As part of our celebration for 50 years in women’s sports at Appalachian State, appstatesports.com will publish a monthly feature throughout 2018-19 on some of the top women’s sports moments in school history.
“It’s the last thing you do that’s most important.”
That is the motto the 1986 Appalachian State women’s cross country team lived by.
The motto rang true at every practice, led the Mountaineers to the 1986 Southern Conference title and laid the groundwork for the program.
The seeds that produced the 1986 championship were actually planted at the first-ever Southern Conference Women’s Cross Country Championships in 1985, when App State was edged out for the title by five points by East Tennessee State. It was on that day that head coach John Weaver realized something was brewing.
“We were second the first year, and there was a strong motivation after getting a taste of their first conference championship meet,” Weaver said. “I think it was the juice that got it all started. These ladies saw they could win, and they began to fully realize the work they could improve on and laid the brick for the foundation of the program.”
As the 1986 season rolled around, Weaver saw “It’s the last thing you do that’s most important” play out first-hand at the first time trial. Not only did App State’s runners arrive back to campus with the previous season on their minds, they came back with a different mentality of leaving their mark through each practice and meet.
“At the very first time trial, we saw something different because each runner wanted to establish themselves on the team,” Weaver said. “That first time trial was real intense, and the focus was there right from the start.”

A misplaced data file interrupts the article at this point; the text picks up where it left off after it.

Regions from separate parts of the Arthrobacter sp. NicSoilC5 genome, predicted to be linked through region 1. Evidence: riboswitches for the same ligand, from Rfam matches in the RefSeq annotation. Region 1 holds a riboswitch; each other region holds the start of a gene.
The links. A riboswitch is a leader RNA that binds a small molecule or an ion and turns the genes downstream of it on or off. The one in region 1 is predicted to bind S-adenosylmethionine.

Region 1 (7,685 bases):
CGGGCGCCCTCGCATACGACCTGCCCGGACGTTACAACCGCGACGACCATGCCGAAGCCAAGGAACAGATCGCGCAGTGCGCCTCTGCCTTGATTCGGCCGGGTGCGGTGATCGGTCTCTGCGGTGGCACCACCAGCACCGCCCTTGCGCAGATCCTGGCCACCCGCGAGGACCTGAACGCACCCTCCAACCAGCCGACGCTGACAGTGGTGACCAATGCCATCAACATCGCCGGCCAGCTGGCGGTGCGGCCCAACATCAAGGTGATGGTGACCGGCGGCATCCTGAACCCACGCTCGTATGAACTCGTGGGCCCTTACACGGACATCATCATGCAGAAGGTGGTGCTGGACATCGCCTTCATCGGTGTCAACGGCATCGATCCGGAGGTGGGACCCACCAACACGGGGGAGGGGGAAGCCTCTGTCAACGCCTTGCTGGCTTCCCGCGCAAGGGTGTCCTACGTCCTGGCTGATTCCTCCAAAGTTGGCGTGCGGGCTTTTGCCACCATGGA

The Mountaineers continued their season with their sights set on the conference meet. When race day came, the Black and Gold was intent on winning a Southern Conference championship. Little did members of the program know then how the momentum of that day would carry them to dominance in the Southern Conference and into the Sun Belt Conference.
As the runners raced toward the finish line, App State posted its first victory of the day. Winning the individual title with a time of 18:05 was the Mountaineers’ own Michelle Crow. Her teammates followed, and soon the dream became a reality: Appalachian State was the conference champion.
After losing by just five points the previous season, the 1986 meet was no contest. Appalachian tallied 29 points, with the next closest team, reigning champion East Tennessee State, totaling 50.
The foundation was established. The Mountaineers had won their first team conference title in program history. What followed was a dominant run that saw App State win Southern Conference Women’s Cross Country championships in 1987, 1988, 1989, 1990, 1991 and 1992. The feat of seven straight titles has not been matched in the Southern Conference.
While the 1986 title set the foundation for the cross country program, it also helped jump start the track and field program. Appalachian State won the triple crown (conference championships in cross country, indoor track & field and outdoor track & field) in 1988, 1989, 1990, 1991 and 1992, a run that amounted to a total of 18 consecutive titles for the App State women’s cross country/track & field program.
To this day, Appalachian State women’s cross country owns 10 Southern Conference titles. That mark is still the most championships by a program in Southern Conference history.
Since the Black and Gold joined the Sun Belt in 2014, the program has captured two more conference titles, including a championship this season on Oct. 27. With the motto in mind, Appalachian State saw five runners earn All-Sun Belt honors as the Mountaineers edged Texas State by one point in the closest Sun Belt Women’s Cross Country Championship since 1995.
“The 1986 team firmly planted us in a direction of being a championship program,” Weaver said. “Due to their leadership, the cross country and track & field program was able to be built into a championship program.”